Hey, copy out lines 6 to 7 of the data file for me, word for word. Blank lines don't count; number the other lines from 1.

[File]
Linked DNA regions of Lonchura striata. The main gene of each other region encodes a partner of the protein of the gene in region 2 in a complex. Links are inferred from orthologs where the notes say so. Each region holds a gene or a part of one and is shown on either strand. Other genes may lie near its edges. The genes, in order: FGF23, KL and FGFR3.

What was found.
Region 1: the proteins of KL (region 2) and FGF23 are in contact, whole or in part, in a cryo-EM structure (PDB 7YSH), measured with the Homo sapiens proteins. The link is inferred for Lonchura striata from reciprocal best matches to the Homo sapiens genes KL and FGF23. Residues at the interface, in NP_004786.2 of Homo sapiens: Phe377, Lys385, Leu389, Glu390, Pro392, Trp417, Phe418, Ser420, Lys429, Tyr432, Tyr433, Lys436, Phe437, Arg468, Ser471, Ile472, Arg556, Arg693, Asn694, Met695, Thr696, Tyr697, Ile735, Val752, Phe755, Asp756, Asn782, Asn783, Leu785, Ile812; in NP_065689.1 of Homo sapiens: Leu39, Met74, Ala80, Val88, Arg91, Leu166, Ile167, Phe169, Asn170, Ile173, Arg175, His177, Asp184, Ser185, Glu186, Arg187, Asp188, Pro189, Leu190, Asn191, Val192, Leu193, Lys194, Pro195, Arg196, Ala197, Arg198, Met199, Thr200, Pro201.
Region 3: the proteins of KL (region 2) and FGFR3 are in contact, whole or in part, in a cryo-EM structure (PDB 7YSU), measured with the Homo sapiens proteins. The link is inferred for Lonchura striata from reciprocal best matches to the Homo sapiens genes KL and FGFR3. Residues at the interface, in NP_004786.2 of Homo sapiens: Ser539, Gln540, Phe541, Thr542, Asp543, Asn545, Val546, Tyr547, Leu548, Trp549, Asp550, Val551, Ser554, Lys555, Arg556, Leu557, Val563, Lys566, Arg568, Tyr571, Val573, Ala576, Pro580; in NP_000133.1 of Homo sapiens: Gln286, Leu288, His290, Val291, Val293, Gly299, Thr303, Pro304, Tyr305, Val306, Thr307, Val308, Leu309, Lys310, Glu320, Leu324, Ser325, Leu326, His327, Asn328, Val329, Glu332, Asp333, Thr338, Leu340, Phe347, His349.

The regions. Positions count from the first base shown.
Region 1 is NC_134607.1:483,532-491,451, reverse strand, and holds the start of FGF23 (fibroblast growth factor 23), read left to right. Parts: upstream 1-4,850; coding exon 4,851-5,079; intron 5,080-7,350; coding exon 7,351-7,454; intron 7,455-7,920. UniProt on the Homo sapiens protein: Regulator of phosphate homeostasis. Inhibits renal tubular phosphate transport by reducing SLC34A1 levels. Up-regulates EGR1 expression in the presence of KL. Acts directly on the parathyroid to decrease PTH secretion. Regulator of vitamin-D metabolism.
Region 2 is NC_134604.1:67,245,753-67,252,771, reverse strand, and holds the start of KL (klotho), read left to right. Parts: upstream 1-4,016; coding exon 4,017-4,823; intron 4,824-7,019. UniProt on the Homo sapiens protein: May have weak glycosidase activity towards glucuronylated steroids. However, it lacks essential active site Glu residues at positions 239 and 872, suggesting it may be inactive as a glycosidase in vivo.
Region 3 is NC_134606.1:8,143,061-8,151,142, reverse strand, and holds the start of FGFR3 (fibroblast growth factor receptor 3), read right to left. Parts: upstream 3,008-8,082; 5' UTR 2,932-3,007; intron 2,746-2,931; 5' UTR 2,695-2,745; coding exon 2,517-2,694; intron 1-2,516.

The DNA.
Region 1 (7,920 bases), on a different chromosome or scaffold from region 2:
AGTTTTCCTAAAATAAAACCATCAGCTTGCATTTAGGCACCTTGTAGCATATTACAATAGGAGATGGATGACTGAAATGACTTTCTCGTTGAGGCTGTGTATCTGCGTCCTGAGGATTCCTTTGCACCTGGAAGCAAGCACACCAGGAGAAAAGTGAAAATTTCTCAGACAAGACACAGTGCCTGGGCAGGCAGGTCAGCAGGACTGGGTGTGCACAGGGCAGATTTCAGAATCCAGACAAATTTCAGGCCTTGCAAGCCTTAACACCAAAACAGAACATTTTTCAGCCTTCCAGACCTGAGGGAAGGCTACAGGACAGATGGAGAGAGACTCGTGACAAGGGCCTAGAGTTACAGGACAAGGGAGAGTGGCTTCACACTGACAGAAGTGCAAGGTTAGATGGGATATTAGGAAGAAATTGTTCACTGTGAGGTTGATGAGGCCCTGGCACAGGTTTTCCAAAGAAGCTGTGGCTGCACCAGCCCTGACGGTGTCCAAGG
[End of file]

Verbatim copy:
Region 1 is NC_134607.1:483,532-491,451, reverse strand, and holds the start of FGF23 (fibroblast growth factor 23), read left to right. Parts: upstream 1-4,850; coding exon 4,851-5,079; intron 5,080-7,350; coding exon 7,351-7,454; intron 7,455-7,920. UniProt on the Homo sapiens protein: Regulator of phosphate homeostasis. Inhibits renal tubular phosphate transport by reducing SLC34A1 levels. Up-regulates EGR1 expression in the presence of KL. Acts directly on the parathyroid to decrease PTH secretion. Regulator of vitamin-D metabolism.
Region 2 is NC_134604.1:67,245,753-67,252,771, reverse strand, and holds the start of KL (klotho), read left to right. Parts: upstream 1-4,016; coding exon 4,017-4,823; intron 4,824-7,019. UniProt on the Homo sapiens protein: May have weak glycosidase activity towards glucuronylated steroids. However, it lacks essential active site Glu residues at positions 239 and 872, suggesting it may be inactive as a glycosidase in vivo.